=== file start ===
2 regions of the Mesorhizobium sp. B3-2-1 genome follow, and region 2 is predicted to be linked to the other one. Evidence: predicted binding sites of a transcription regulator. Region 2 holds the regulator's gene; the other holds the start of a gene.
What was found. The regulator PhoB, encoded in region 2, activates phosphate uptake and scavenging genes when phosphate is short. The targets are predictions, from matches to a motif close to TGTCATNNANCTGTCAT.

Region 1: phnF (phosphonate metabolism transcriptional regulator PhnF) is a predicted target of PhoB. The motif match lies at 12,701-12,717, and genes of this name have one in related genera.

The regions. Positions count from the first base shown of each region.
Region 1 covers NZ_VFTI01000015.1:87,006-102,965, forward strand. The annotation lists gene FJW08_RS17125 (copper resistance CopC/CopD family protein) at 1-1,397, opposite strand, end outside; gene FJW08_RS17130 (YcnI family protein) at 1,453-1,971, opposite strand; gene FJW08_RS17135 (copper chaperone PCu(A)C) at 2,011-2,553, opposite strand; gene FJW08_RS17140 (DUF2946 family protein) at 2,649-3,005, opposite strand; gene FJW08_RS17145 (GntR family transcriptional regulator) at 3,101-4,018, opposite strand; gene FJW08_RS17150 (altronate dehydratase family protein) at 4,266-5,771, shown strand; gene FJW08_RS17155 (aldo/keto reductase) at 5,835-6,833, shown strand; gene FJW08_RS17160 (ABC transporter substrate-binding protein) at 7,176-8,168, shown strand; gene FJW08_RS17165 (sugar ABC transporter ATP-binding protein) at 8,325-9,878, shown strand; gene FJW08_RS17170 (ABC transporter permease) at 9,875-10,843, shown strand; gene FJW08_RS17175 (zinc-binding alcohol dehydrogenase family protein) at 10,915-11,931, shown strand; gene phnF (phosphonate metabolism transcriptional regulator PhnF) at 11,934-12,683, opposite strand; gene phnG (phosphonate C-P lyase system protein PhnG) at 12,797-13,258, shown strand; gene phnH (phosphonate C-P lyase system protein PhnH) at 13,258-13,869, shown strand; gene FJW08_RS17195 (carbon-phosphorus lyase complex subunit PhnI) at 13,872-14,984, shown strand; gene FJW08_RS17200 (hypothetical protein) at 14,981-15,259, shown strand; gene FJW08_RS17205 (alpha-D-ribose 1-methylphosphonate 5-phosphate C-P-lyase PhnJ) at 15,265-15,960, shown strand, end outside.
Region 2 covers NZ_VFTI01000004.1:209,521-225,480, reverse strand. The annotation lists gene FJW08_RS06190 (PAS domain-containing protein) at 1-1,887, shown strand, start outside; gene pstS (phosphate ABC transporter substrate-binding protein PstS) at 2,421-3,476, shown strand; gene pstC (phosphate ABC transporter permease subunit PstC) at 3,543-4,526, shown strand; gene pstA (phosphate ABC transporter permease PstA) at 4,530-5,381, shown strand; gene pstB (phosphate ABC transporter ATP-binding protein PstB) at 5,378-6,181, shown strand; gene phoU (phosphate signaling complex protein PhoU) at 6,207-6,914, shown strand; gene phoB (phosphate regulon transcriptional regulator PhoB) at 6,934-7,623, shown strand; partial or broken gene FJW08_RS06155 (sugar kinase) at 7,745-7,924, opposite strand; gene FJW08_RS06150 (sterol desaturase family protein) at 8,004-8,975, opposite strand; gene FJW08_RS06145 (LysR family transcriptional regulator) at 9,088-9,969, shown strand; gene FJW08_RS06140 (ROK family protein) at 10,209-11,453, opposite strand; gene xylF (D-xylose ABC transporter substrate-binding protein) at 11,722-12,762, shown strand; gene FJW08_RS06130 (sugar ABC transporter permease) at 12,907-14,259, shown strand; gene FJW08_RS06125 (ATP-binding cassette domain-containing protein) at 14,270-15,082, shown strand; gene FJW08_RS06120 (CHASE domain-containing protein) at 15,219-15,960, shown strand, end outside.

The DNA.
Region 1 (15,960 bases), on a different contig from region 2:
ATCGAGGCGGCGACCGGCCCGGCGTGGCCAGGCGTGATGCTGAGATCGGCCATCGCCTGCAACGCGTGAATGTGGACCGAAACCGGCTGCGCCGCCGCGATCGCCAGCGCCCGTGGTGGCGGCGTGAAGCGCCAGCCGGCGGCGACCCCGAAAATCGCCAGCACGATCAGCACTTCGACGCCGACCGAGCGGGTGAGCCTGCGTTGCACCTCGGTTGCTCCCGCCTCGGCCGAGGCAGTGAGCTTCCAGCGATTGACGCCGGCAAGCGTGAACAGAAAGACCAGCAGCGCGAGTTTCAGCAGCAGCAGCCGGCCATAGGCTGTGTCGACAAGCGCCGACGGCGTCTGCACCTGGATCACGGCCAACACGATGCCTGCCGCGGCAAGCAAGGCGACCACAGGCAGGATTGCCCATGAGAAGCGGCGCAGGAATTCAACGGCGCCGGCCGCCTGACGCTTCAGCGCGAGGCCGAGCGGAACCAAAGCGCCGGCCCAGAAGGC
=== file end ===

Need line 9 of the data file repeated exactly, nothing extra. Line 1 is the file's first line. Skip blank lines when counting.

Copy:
ATCGAGGCGGCGACCGGCCCGGCGTGGCCAGGCGTGATGCTGAGATCGGCCATCGCCTGCAACGCGTGAATGTGGACCGAAACCGGCTGCGCCGCCGCGATCGCCAGCGCCCGTGGTGGCGGCGTGAAGCGCCAGCCGGCGGCGACCCCGAAAATCGCCAGCACGATCAGCACTTCGACGCCGACCGAGCGGGTGAGCCTGCGTTGCACCTCGGTTGCTCCCGCCTCGGCCGAGGCAGTGAGCTTCCAGCGATTGACGCCGGCAAGCGTGAACAGAAAGACCAGCAGCGCGAGTTTCAGCAGCAGCAGCCGGCCATAGGCTGTGTCGACAAGCGCCGACGGCGTCTGCACCTGGATCACGGCCAACACGATGCCTGCCGCGGCAAGCAAGGCGACCACAGGCAGGATTGCCCATGAGAAGCGGCGCAGGAATTCAACGGCGCCGGCCGCCTGACGCTTCAGCGCGAGGCCGAGCGGAACCAAAGCGCCGGCCCAGAAGGC